Section 80GGB provides tax exemption for gifts to political groups in order to stimulate more donations. This part of the Income Tax Act of 1961 primarily addresses gifts and profits generated by Indian companies to political groups or electoral trusts.
According to Section 80GGB of the Income Tax Act of 1961, any Indian corporation or business that gives money to an authorised political party or electoral trust in India may assert a tax deduction for both the money raised.
Section 29A of the Representation, of the People Act 1951 requires the political party obtaining the donation to be accredited. An electoral trust is a non-profit corporation established pursuant to Section 8 of the Companies Act of 2013. An electoral trust should accept voluntary donations from many other businesses and redistribute them to licenced political groups.
Must Read – What is Section 80G?
How to Claim deductions under Section 80GGB?
Section 80GGB lays out the terms and regulations for donating to political parties in India. The foregoing are the most important things to remember.
- Section 80 GGB prohibits cash donations. As a result, donations to political parties should be provided in other ways, such as by check, demand draught, or electronic transfer.
- Under Section 80 GGB of the Income Tax Act, there seems to be no permissible relevant cap on gifts given to political groups. However, under the Companies Act of 2013, businesses will spend up to 7.5% net profit. In its Profit and Loss account for the fiscal year in question, the respective corporation must reveal the sum given as well as the identity of the political party.
- If the funds were provided via electoral bonds, there is no need to include the identity of the party in the business’s P&L statement. The only thing that must be noted is the money paid.
- According to the most recent rules, any advertising from a corporation on a platform controlled by a Political Party will be deemed a contribution under Section 80 GGB. As a result, it is tax-deductible. This encompasses social media, magazines, journals, and so on.
- There really is no limit to the number that can be donated to a political party, but it is important for a corporation to pay the full amount through an appropriate channel and maintain a documentary record of the very same.
- Certain restrictions may apply to donations made under Section 80 GGB.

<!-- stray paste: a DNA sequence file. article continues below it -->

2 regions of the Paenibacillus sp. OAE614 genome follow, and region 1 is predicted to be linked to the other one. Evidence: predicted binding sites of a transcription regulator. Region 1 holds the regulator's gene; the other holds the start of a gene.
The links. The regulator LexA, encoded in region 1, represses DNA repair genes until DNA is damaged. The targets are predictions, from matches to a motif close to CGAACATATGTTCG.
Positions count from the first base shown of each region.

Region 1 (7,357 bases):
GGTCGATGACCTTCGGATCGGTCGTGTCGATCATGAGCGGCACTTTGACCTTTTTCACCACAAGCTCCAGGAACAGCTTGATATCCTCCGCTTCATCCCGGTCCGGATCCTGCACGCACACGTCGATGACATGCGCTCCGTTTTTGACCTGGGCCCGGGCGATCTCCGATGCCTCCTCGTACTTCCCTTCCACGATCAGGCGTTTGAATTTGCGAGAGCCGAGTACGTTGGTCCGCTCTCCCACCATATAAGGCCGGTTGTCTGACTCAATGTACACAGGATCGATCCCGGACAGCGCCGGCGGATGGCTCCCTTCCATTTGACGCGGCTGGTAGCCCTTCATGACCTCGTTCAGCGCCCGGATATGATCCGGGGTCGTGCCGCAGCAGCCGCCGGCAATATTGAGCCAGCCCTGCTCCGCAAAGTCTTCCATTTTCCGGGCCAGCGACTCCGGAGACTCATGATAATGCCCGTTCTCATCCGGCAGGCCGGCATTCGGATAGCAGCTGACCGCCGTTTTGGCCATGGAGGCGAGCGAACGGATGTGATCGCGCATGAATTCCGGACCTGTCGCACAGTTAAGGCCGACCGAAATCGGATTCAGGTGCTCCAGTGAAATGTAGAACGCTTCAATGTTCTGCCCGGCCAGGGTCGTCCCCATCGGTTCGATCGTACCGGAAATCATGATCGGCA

- A Public Sector Corporation.
- A business which has been in operation for 3 years or less.
Must Read – What is Section 80GGA?
Key Points to Contributions
If your corporation is thinking about donating to a political party in India, there are a few things you should know. Here are all the important points to recall as outlined in the Income Tax Act of 1961.
Must Read – What is Section 80GG?
- Any corporation or business registered in India is free to contribute to any political party it chooses.
- A corporation is permitted to make donations to as many political parties as it desires. All donations made under Section 80GGB will be grouped for the purpose of calculating the income tax deduction.
- Section 29A of the Representation of the People Act, 1951 requires that the political party obtaining the donation be properly registered.
- The electoral trust that receives the gift should be duly registered and accepted by the appropriate authorities.
- Section 80GGB does not permit cash payments under any circumstances. Cheques, demand draft, electronic transfers, and pay orders to the political party’s bank account have been the only suitable methods of payment. This is done to encourage fairness in political fundraising and to keep a record of how much money is earned and spent.
- Section 80GGB allows the company to subtract 100% of the money contributed to a political party. As a result, you are free to make contributions to political groups of your choice and assert tax deductions for them. It is crucial that you maintain accurate documentation of the money paid and follow all of the rules outlined in the Income Tax Act of 1961. If you do not obey the prescribed process, the relevant authorities may dismiss your claims for the deduction.